Casinos & Gambling
City Centre
V&A Waterfront
Table Mountain
West Coast
East Coast
Cape Point
West Coast
Breede River Valley
Klein & Central Karoo
Garden Route
Outdoors & Adventure
Eating Out
General Information
Cape Town Walkabout
Cape Peninsula
Hout Bay
West Coast
Garden Route
Knysna Lagoon
Western Cape

A Guide to Camps Bay, Cape Town
Camps Bay Restaurants & Bars
Camps Bay

Eating Out

The cuisine of most nationalities is to be found in the wide choice of restaurants in and around Cape Town. Fresh vegetables are supplied from the thriving agricultural sector and meat of excellent quality is available. Traditional cuisine is a mixture of Indonesian, Malaysian, French, German, British and Dutch. During the Winter months, venison (especially springbok) of all kinds is popular. Live Cape rock-lobster (crayfish) and perlemoen, along with a superb selection of freshly caught fish, are freely available.

I n f o r m a t i o n :
Cape Town Tourism {+27 (0) 21 - 4264260} at the The Pinnacle, Corner Castle & Burg Streets, Cape Town. Western Cape Tourism Board {+27 (0) 21 - 4265639/47} at the The Pinnacle, Corner Castle & Burg Streets, Cape Town.


Traditional Cuisine

Local cuisine is as international as the ancestors of today's South Africans. When one thinks of South African dishes, it is easy to imagine sosaties braaied over an open fire, a thick bredie or a sweet Malay curry.However, dishes such as sweet & sour pork, spaghetti Bolognese, veal schnitzel and roast beef & Yorkshire pudding are equally as South African.

Fish & Seafood

Oceans cold and tropical provide a generous, varied catch of fish and seafood. From fish & chips to crayfish (lobster), langoustine and prawns, and all the trimmings can be indulged if visitors so wish.

Among the fine seafood also available is: hake, kabeljou, kingklip, sole, white-steenbras, red-steenbras, Cape salmon, yellowtail, angelfish, tuna, bluefish, snoek, perlemoen, calamari (squid), octopus, oysters and mussels.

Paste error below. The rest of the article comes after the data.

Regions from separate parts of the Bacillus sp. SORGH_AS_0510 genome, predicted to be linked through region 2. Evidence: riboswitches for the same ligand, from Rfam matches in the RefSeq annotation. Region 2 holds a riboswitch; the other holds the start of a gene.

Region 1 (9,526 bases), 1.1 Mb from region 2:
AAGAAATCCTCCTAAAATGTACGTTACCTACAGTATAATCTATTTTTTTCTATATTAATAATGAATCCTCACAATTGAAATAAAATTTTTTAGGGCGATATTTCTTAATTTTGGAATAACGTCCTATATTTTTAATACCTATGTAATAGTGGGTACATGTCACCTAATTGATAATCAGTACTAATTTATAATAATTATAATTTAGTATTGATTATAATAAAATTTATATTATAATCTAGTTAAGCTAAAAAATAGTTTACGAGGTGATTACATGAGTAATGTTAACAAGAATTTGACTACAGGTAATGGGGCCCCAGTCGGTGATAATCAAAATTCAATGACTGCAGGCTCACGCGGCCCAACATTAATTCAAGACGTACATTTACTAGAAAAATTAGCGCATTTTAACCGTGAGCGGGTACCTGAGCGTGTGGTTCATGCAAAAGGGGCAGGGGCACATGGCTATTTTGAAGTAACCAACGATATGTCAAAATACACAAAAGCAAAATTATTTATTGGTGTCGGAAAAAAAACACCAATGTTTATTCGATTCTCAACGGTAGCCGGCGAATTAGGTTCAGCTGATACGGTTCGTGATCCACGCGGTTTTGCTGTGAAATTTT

For Carnivores

Cape Town's restaurants serve hefty portions which are enough to satisfy any appetite. The quality of meat is extremely good and the variety wide. Beef, lamb and veal dominate menus with venison being popular in winter.

Chicken and duck are available at most restaurants. South Africans are extremely fond of (and good at) braaiing (barbecuing), and boerewors (sausage), kebabs and lamb-chops are popular.

Fruit & Vegetables

Fresh vegetables from the farms in the Western Cape come daily to the markets where they are purchased by restaurateurs with a knack for finding the best quality.

Fruit is plentiful and deliciously sweet. Apples, oranges, naartjies, grapes, peaches, plums, strawberries, pears and cherries come from the temperate regions, while the tropics provide bananas, avocados, pawpaws, grenadillas, pineapples, and mangoes.

Foreign Food

There are many foreign restaurants in Cape Town catering to the ethnic population and the increasingly adventurous locals. Visitors may choose from dozens of cultural cuisine's, mostly from Europe, and Asia. Chinese, Japanese, Thai and Indian styles of cooking are well represented.

Wine & Beer

Wine has been made here since Jan van Riebeeck's first vineyard was planted at Bishopscourt. Simon van der Stel started the winelands of Constantia, and Stellenbosch, Paarl, Somerset West and Franschhoek areas are currently producing some of the best wines in the world. Beer is a favourite drink among the locals and the South African climate encourages a few pints at the end of a hard day's work. Castle and Lion lager are the most popular and South African Breweries are major sponsors of local sport.

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